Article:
Saturday, September 27, 2008

Proteined Taters for Backpackin' & Bikepackin'

Want a quick, hot, cheap, tasty, comforting meal that provides both carbs and protein for your next overnight backpacking or bikepacking trip? Try this great little supper or breakfast idea:

  • Boil 2 cups of water on your alcohol, solid fuel or gas ultralight stove.
  • Remove water from heat & add one package of Hungry Jack Easy Mash'd Potatoes. Five flavors available: Cheesy Homestyle, Hearty Baked, Creamy Butter, Premium Homestyle, & Roasted Garlic. (I buy mine at the local Dollar General Store for $1 a package.)
  • Add 1/4 cup (more or less according to personal preference) of Bob's Red Mill Textured Vegetable Protein (TVP).
  • Cover & let set for a couple of minutes to let the TVP soften.
  • Enjoy!

This will feed one hungry person as a total meal or divide nicely for two folks with other side items.

Lacking Narrative

David Brooks, Op-Ed columnist for the New York Times, has an interesting article, "Thinking About McCain," highlighting his first-hand observations of Senator McCain and his accomplishments. Brooks, however, reveals how that for all of McCain's experience, successes, positive qualities and leadership ability, he has yet to communicate a central argument as to why he should be POTUS.

Mr. Brooks saves discussing Senator Obama for a later day.

The 1st Debate

"What debate? Political posturing does not statesmanship make!" --George Grant, Sep. 26, 2008

Thursday, September 18, 2008

Two "Americas" & Political Rhetoric

Reggie Jones' September 16 posting "Achievers are Not Robber Barons" on the Booker T. Washington Society website discusses what he calls "class-oriented bigotry" against the rich. He reveals how many politicians don't understand how there can ever really be any win-win situations between the rich and not-so-rich. Just because some rich get richer doesn't mean that the poor have to be getting poorer.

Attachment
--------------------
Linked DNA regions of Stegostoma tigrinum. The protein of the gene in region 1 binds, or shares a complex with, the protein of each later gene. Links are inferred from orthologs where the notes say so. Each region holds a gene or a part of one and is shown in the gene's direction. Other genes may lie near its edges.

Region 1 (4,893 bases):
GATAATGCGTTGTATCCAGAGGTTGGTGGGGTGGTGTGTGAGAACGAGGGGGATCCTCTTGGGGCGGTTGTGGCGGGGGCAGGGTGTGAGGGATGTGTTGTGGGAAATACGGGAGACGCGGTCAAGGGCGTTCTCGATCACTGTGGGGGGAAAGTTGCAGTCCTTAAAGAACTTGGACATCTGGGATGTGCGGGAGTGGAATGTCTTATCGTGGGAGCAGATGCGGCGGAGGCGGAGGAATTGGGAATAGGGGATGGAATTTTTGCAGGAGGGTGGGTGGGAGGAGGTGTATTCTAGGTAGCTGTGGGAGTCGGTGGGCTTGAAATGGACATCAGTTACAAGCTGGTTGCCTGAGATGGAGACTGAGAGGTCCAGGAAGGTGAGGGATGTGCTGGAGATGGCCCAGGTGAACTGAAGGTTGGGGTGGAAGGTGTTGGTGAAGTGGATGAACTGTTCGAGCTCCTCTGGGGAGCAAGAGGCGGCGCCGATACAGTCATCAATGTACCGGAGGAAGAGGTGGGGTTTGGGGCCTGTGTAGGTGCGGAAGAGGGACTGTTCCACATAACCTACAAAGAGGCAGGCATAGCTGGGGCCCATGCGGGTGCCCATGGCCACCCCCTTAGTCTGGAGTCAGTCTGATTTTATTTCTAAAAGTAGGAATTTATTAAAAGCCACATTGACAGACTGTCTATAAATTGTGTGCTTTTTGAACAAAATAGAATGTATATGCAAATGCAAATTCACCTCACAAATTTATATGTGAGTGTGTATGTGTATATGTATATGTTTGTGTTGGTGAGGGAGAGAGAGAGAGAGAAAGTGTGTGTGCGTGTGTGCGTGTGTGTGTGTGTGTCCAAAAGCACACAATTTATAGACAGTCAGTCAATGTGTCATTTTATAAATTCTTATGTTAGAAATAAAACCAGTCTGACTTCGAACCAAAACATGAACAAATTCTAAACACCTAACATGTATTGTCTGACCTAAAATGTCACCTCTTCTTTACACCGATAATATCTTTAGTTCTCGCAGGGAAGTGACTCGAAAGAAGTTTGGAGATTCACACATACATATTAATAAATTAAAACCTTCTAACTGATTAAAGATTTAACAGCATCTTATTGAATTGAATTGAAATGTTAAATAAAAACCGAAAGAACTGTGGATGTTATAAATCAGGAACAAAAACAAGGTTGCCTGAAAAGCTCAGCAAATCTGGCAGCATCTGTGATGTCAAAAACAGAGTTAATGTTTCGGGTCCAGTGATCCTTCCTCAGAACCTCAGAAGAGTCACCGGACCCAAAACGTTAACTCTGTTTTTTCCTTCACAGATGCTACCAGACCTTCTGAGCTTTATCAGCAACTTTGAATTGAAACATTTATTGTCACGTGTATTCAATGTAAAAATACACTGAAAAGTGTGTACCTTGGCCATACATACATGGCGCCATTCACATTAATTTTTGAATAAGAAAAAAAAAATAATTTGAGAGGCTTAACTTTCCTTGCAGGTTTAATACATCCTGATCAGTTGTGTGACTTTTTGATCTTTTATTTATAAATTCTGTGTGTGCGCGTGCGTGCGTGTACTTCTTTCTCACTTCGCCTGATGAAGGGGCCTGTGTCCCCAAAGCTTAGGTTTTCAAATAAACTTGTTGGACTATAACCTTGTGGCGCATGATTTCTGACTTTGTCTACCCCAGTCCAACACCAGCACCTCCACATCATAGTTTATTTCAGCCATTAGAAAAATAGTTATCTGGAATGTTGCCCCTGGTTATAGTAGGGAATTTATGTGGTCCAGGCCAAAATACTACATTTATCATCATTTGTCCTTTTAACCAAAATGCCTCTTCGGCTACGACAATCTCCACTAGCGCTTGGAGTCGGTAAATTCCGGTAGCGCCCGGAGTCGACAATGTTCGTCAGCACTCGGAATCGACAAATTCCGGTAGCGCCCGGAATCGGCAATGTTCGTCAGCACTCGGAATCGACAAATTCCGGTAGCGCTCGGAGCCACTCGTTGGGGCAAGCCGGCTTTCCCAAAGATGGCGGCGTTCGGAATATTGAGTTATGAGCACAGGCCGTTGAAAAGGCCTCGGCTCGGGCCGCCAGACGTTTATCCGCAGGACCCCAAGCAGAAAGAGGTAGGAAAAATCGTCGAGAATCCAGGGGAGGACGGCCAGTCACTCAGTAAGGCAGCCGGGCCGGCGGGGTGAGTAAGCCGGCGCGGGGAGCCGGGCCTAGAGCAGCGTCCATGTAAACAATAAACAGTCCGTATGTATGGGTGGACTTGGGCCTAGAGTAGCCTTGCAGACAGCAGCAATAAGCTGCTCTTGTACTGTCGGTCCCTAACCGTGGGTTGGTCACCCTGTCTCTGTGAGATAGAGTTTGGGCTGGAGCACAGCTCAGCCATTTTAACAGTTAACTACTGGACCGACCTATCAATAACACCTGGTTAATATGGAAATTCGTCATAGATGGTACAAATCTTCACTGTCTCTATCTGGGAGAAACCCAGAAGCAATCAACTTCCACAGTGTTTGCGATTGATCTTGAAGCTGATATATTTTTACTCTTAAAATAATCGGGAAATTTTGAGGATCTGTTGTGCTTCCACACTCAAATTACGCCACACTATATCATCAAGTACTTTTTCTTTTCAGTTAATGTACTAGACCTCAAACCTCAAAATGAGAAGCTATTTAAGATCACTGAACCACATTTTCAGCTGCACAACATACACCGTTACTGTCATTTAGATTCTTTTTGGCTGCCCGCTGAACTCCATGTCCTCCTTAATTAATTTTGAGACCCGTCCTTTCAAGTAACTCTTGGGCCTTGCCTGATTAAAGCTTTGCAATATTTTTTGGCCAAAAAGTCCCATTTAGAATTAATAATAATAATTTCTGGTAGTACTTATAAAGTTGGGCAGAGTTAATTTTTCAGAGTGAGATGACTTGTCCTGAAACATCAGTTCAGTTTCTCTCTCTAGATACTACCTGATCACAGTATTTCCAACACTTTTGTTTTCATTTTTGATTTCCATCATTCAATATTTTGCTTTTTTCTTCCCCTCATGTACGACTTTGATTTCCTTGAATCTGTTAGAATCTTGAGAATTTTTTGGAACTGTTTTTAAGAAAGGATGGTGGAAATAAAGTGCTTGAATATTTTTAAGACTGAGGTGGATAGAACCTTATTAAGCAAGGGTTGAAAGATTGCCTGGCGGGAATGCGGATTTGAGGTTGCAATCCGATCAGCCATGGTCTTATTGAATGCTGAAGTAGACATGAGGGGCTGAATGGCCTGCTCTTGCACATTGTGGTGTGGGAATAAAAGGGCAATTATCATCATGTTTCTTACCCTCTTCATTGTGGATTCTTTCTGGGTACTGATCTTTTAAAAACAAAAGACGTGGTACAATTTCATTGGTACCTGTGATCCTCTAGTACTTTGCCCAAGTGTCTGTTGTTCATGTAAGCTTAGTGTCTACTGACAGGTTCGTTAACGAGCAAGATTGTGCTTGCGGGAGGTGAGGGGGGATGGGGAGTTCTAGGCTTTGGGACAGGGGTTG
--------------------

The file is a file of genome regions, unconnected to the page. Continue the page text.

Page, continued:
Saturday, September 13, 2008

Foreign Policy Experience

It's been less than a year since I started taking an interest in Thomas Sowell's commentary on current affairs, including education and the economy. What I like about him is that while he seems absolutely brilliant, he speaks the language of common folk. Maybe that is in itself a mark of brilliance. He has an interesting website which, though it couldn't be much plainer in design, is, like his books, all substance.

Anyway, in light of the recent Experience Wars being debated between the Republican and Democratic Presidential campaigns, Sowel's September 4, 2008 article, "Foreign Policy 'Experience,'" in the National Jewish Review makes for sound reading. From historical, experiential and observational perspectives, he helps the reader understand how to properly define "experience" and determine who actually has the most.